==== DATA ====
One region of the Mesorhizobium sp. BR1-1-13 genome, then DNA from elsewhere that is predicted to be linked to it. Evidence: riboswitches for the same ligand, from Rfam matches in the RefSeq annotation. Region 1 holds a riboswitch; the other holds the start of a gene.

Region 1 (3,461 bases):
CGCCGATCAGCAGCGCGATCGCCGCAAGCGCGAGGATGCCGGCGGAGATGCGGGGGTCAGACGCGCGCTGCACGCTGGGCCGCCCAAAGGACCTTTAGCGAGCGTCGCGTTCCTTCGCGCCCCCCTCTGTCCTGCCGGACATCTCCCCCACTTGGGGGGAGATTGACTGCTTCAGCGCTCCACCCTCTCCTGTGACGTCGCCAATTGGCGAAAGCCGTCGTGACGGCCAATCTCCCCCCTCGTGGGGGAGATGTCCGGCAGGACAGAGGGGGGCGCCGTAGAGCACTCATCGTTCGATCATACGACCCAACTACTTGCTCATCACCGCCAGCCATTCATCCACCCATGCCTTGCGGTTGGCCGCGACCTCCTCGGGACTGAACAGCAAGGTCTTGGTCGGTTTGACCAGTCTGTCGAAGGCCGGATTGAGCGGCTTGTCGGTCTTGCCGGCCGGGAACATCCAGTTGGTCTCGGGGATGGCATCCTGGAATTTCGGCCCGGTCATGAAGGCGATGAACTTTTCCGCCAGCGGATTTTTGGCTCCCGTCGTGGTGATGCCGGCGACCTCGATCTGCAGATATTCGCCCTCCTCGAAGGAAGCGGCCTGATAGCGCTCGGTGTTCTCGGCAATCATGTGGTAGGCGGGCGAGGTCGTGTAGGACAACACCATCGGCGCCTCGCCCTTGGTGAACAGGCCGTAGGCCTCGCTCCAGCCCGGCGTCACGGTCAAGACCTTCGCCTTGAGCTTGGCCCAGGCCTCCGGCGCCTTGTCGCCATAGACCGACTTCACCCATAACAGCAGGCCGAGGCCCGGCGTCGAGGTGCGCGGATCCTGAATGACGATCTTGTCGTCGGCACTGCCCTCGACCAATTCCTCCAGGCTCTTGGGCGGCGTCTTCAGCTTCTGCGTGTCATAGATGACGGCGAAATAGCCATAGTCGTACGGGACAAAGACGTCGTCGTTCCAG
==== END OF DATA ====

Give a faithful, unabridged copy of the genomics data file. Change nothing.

One region of the Mesorhizobium sp. BR1-1-13 genome, then DNA from elsewhere that is predicted to be linked to it. Evidence: riboswitches for the same ligand, from Rfam matches in the RefSeq annotation. Region 1 holds a riboswitch; the other holds the start of a gene.

Region 1 (3,461 bases):
CGCCGATCAGCAGCGCGATCGCCGCAAGCGCGAGGATGCCGGCGGAGATGCGGGGGTCAGACGCGCGCTGCACGCTGGGCCGCCCAAAGGACCTTTAGCGAGCGTCGCGTTCCTTCGCGCCCCCCTCTGTCCTGCCGGACATCTCCCCCACTTGGGGGGAGATTGACTGCTTCAGCGCTCCACCCTCTCCTGTGACGTCGCCAATTGGCGAAAGCCGTCGTGACGGCCAATCTCCCCCCTCGTGGGGGAGATGTCCGGCAGGACAGAGGGGGGCGCCGTAGAGCACTCATCGTTCGATCATACGACCCAACTACTTGCTCATCACCGCCAGCCATTCATCCACCCATGCCTTGCGGTTGGCCGCGACCTCCTCGGGACTGAACAGCAAGGTCTTGGTCGGTTTGACCAGTCTGTCGAAGGCCGGATTGAGCGGCTTGTCGGTCTTGCCGGCCGGGAACATCCAGTTGGTCTCGGGGATGGCATCCTGGAATTTCGGCCCGGTCATGAAGGCGATGAACTTTTCCGCCAGCGGATTTTTGGCTCCCGTCGTGGTGATGCCGGCGACCTCGATCTGCAGATATTCGCCCTCCTCGAAGGAAGCGGCCTGATAGCGCTCGGTGTTCTCGGCAATCATGTGGTAGGCGGGCGAGGTCGTGTAGGACAACACCATCGGCGCCTCGCCCTTGGTGAACAGGCCGTAGGCCTCGCTCCAGCCCGGCGTCACGGTCAAGACCTTCGCCTTGAGCTTGGCCCAGGCCTCCGGCGCCTTGTCGCCATAGACCGACTTCACCCATAACAGCAGGCCGAGGCCCGGCGTCGAGGTGCGCGGATCCTGAATGACGATCTTGTCGTCGGCACTGCCCTCGACCAATTCCTCCAGGCTCTTGGGCGGCGTCTTCAGCTTCTGCGTGTCATAGATGACGGCGAAATAGCCATAGTCGTACGGGACAAAGACGTCGTCGTTCCAG